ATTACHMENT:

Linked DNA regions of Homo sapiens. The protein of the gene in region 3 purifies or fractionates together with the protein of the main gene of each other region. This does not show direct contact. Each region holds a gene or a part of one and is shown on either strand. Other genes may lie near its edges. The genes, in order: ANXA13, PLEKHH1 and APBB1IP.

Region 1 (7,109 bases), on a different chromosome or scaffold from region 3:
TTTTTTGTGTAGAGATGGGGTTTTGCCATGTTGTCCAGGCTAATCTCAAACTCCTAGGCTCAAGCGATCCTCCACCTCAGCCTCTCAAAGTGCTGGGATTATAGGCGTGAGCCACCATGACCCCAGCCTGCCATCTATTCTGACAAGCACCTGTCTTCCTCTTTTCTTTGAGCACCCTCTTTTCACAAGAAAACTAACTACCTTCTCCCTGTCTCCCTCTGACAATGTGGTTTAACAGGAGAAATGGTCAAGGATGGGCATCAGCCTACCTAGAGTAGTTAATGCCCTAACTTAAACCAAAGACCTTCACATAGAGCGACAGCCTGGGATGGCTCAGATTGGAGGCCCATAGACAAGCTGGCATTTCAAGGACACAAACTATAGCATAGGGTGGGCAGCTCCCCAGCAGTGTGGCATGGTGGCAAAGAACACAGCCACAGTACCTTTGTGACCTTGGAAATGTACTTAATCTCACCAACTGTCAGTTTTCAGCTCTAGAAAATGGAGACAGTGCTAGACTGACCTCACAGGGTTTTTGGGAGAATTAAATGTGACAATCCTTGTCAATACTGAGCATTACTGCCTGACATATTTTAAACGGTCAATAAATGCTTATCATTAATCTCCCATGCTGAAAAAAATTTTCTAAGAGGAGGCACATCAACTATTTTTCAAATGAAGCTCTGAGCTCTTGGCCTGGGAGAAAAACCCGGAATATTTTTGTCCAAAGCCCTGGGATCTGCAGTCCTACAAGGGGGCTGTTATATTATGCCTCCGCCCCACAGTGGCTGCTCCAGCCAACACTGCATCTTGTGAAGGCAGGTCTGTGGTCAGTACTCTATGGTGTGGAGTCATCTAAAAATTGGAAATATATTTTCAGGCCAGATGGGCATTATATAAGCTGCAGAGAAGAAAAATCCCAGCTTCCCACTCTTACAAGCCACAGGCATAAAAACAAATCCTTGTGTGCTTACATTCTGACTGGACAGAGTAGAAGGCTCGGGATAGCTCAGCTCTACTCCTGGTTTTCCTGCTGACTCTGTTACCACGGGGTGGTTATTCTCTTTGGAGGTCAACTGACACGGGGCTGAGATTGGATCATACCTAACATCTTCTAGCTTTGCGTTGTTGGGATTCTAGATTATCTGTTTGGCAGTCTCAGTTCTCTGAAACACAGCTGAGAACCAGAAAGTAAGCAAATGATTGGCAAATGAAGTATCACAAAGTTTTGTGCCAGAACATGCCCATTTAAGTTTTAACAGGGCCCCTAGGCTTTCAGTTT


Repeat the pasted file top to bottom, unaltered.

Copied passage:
Linked DNA regions of Homo sapiens. The protein of the gene in region 3 purifies or fractionates together with the protein of the main gene of each other region. This does not show direct contact. Each region holds a gene or a part of one and is shown on either strand. Other genes may lie near its edges. The genes, in order: ANXA13, PLEKHH1 and APBB1IP.

Region 1 (7,109 bases), on a different chromosome or scaffold from region 3:
TTTTTTGTGTAGAGATGGGGTTTTGCCATGTTGTCCAGGCTAATCTCAAACTCCTAGGCTCAAGCGATCCTCCACCTCAGCCTCTCAAAGTGCTGGGATTATAGGCGTGAGCCACCATGACCCCAGCCTGCCATCTATTCTGACAAGCACCTGTCTTCCTCTTTTCTTTGAGCACCCTCTTTTCACAAGAAAACTAACTACCTTCTCCCTGTCTCCCTCTGACAATGTGGTTTAACAGGAGAAATGGTCAAGGATGGGCATCAGCCTACCTAGAGTAGTTAATGCCCTAACTTAAACCAAAGACCTTCACATAGAGCGACAGCCTGGGATGGCTCAGATTGGAGGCCCATAGACAAGCTGGCATTTCAAGGACACAAACTATAGCATAGGGTGGGCAGCTCCCCAGCAGTGTGGCATGGTGGCAAAGAACACAGCCACAGTACCTTTGTGACCTTGGAAATGTACTTAATCTCACCAACTGTCAGTTTTCAGCTCTAGAAAATGGAGACAGTGCTAGACTGACCTCACAGGGTTTTTGGGAGAATTAAATGTGACAATCCTTGTCAATACTGAGCATTACTGCCTGACATATTTTAAACGGTCAATAAATGCTTATCATTAATCTCCCATGCTGAAAAAAATTTTCTAAGAGGAGGCACATCAACTATTTTTCAAATGAAGCTCTGAGCTCTTGGCCTGGGAGAAAAACCCGGAATATTTTTGTCCAAAGCCCTGGGATCTGCAGTCCTACAAGGGGGCTGTTATATTATGCCTCCGCCCCACAGTGGCTGCTCCAGCCAACACTGCATCTTGTGAAGGCAGGTCTGTGGTCAGTACTCTATGGTGTGGAGTCATCTAAAAATTGGAAATATATTTTCAGGCCAGATGGGCATTATATAAGCTGCAGAGAAGAAAAATCCCAGCTTCCCACTCTTACAAGCCACAGGCATAAAAACAAATCCTTGTGTGCTTACATTCTGACTGGACAGAGTAGAAGGCTCGGGATAGCTCAGCTCTACTCCTGGTTTTCCTGCTGACTCTGTTACCACGGGGTGGTTATTCTCTTTGGAGGTCAACTGACACGGGGCTGAGATTGGATCATACCTAACATCTTCTAGCTTTGCGTTGTTGGGATTCTAGATTATCTGTTTGGCAGTCTCAGTTCTCTGAAACACAGCTGAGAACCAGAAAGTAAGCAAATGATTGGCAAATGAAGTATCACAAAGTTTTGTGCCAGAACATGCCCATTTAAGTTTTAACAGGGCCCCTAGGCTTTCAGTTT